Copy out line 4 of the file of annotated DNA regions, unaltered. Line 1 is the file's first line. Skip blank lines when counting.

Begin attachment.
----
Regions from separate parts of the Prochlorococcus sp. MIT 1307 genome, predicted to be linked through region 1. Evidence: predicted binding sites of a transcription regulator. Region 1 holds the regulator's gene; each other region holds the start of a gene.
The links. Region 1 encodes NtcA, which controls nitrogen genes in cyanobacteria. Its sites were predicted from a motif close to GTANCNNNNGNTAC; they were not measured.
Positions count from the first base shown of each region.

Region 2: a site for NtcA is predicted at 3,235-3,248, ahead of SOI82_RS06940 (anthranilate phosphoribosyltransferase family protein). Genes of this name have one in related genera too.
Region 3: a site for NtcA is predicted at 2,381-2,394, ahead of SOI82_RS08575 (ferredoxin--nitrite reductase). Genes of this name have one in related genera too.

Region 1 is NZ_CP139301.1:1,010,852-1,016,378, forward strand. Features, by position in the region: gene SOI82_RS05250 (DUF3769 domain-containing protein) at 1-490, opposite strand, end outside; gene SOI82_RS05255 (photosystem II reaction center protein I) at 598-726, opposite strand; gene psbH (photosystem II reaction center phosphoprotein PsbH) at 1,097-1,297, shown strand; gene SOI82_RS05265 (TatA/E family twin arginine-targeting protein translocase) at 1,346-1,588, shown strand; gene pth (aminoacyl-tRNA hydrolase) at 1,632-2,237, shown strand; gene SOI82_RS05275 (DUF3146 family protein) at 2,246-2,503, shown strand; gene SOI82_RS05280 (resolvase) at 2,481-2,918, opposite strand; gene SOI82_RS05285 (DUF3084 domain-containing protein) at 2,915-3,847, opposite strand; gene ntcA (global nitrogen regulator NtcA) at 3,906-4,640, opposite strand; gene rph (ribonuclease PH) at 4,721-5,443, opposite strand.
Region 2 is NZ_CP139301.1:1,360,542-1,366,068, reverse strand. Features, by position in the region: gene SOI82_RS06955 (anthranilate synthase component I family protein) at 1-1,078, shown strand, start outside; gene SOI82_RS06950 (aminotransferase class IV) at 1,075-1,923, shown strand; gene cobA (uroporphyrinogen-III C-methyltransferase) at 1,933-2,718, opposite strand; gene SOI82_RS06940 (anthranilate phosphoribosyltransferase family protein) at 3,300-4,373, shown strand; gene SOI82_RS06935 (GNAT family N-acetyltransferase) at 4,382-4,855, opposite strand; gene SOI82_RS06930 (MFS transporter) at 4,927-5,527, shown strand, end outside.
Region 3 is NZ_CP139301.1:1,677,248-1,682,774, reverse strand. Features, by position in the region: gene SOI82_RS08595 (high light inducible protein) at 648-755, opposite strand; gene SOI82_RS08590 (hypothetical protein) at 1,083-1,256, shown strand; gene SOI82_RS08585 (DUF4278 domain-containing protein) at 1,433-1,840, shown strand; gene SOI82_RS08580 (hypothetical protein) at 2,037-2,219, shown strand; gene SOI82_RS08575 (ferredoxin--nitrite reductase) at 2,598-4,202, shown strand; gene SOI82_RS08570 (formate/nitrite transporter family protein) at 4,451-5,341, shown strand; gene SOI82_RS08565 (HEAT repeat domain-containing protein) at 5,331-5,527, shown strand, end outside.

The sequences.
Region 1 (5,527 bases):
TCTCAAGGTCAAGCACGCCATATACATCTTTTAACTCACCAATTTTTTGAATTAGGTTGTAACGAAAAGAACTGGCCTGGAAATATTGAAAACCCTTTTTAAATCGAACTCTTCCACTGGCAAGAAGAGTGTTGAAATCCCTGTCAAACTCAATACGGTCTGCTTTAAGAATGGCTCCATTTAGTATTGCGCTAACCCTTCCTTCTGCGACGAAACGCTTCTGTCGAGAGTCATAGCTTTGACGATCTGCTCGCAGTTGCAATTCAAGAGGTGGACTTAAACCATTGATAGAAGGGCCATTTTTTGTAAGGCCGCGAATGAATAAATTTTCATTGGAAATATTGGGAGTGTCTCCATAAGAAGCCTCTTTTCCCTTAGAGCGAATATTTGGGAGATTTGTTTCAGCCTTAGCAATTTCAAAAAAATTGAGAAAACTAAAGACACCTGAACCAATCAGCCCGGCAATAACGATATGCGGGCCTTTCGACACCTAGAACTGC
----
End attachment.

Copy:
Region 2: a site for NtcA is predicted at 3,235-3,248, ahead of SOI82_RS06940 (anthranilate phosphoribosyltransferase family protein). Genes of this name have one in related genera too.